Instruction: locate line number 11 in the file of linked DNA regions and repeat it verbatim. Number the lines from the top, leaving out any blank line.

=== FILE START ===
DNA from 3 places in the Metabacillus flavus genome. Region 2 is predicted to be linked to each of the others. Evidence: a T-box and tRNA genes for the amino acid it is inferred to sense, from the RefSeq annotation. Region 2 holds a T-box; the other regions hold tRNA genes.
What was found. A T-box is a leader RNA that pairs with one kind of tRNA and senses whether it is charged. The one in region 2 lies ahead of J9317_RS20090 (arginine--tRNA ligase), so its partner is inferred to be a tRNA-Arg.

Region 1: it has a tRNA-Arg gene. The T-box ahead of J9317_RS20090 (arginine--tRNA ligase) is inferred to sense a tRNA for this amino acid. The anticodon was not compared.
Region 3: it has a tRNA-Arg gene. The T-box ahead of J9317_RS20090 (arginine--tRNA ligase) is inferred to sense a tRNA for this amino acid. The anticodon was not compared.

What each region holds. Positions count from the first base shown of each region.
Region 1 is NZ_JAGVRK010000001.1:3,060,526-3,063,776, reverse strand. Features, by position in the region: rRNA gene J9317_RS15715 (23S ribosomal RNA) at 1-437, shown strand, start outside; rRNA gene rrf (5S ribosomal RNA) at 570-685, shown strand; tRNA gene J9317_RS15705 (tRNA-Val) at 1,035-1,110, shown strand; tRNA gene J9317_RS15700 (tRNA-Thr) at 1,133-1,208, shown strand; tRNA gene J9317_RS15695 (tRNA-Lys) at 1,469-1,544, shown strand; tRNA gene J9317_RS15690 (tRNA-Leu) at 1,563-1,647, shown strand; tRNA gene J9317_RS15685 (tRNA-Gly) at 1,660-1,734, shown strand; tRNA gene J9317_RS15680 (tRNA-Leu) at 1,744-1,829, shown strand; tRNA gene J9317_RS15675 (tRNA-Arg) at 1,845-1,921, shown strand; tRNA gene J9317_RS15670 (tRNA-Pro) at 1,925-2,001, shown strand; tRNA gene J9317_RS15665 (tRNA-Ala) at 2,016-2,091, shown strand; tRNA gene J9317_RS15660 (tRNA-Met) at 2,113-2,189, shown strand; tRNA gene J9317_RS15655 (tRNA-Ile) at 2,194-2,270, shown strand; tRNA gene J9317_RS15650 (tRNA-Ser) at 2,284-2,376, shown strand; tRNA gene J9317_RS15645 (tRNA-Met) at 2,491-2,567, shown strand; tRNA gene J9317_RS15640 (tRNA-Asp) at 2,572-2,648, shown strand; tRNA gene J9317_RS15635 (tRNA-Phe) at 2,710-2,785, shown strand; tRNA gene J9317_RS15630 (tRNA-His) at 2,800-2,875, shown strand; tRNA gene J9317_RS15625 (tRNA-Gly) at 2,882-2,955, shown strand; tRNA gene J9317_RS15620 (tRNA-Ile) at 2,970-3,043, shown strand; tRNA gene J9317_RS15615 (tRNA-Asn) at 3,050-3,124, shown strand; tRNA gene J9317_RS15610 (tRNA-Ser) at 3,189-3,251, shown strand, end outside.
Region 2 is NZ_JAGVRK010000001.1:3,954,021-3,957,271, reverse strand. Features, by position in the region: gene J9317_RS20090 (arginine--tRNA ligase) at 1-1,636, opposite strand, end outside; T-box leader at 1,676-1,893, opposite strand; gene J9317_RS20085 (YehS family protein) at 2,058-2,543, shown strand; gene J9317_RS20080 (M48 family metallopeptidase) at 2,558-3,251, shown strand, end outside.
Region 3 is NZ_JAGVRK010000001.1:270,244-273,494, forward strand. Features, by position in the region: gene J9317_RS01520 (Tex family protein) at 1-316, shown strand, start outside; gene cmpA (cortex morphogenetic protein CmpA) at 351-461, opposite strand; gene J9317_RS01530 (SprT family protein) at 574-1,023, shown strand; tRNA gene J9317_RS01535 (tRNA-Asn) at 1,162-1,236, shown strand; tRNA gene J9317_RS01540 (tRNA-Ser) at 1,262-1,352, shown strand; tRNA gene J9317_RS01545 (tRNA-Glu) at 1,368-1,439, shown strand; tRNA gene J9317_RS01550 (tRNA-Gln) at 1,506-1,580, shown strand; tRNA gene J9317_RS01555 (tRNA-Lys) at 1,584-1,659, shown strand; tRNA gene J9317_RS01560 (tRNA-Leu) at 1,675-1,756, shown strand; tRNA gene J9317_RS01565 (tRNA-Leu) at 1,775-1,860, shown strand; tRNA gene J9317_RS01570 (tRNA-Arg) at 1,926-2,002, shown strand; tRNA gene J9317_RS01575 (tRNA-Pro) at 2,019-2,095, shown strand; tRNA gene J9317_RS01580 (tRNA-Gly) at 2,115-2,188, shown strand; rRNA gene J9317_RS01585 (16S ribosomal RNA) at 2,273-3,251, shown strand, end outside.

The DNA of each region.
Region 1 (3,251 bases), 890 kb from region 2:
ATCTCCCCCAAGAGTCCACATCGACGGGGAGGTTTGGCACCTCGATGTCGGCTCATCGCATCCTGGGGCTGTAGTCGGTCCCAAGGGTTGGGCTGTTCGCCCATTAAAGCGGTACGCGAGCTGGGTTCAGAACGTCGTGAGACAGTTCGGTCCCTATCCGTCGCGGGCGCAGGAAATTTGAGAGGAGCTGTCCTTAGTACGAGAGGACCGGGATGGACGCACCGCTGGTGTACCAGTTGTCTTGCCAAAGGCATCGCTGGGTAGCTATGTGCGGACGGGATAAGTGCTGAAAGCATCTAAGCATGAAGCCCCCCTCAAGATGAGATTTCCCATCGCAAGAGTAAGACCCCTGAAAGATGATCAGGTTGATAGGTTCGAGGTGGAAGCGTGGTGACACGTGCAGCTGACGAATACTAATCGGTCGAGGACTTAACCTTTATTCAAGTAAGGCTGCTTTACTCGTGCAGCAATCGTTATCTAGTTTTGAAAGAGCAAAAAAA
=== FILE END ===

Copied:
ATCTCCCCCAAGAGTCCACATCGACGGGGAGGTTTGGCACCTCGATGTCGGCTCATCGCATCCTGGGGCTGTAGTCGGTCCCAAGGGTTGGGCTGTTCGCCCATTAAAGCGGTACGCGAGCTGGGTTCAGAACGTCGTGAGACAGTTCGGTCCCTATCCGTCGCGGGCGCAGGAAATTTGAGAGGAGCTGTCCTTAGTACGAGAGGACCGGGATGGACGCACCGCTGGTGTACCAGTTGTCTTGCCAAAGGCATCGCTGGGTAGCTATGTGCGGACGGGATAAGTGCTGAAAGCATCTAAGCATGAAGCCCCCCTCAAGATGAGATTTCCCATCGCAAGAGTAAGACCCCTGAAAGATGATCAGGTTGATAGGTTCGAGGTGGAAGCGTGGTGACACGTGCAGCTGACGAATACTAATCGGTCGAGGACTTAACCTTTATTCAAGTAAGGCTGCTTTACTCGTGCAGCAATCGTTATCTAGTTTTGAAAGAGCAAAAAAA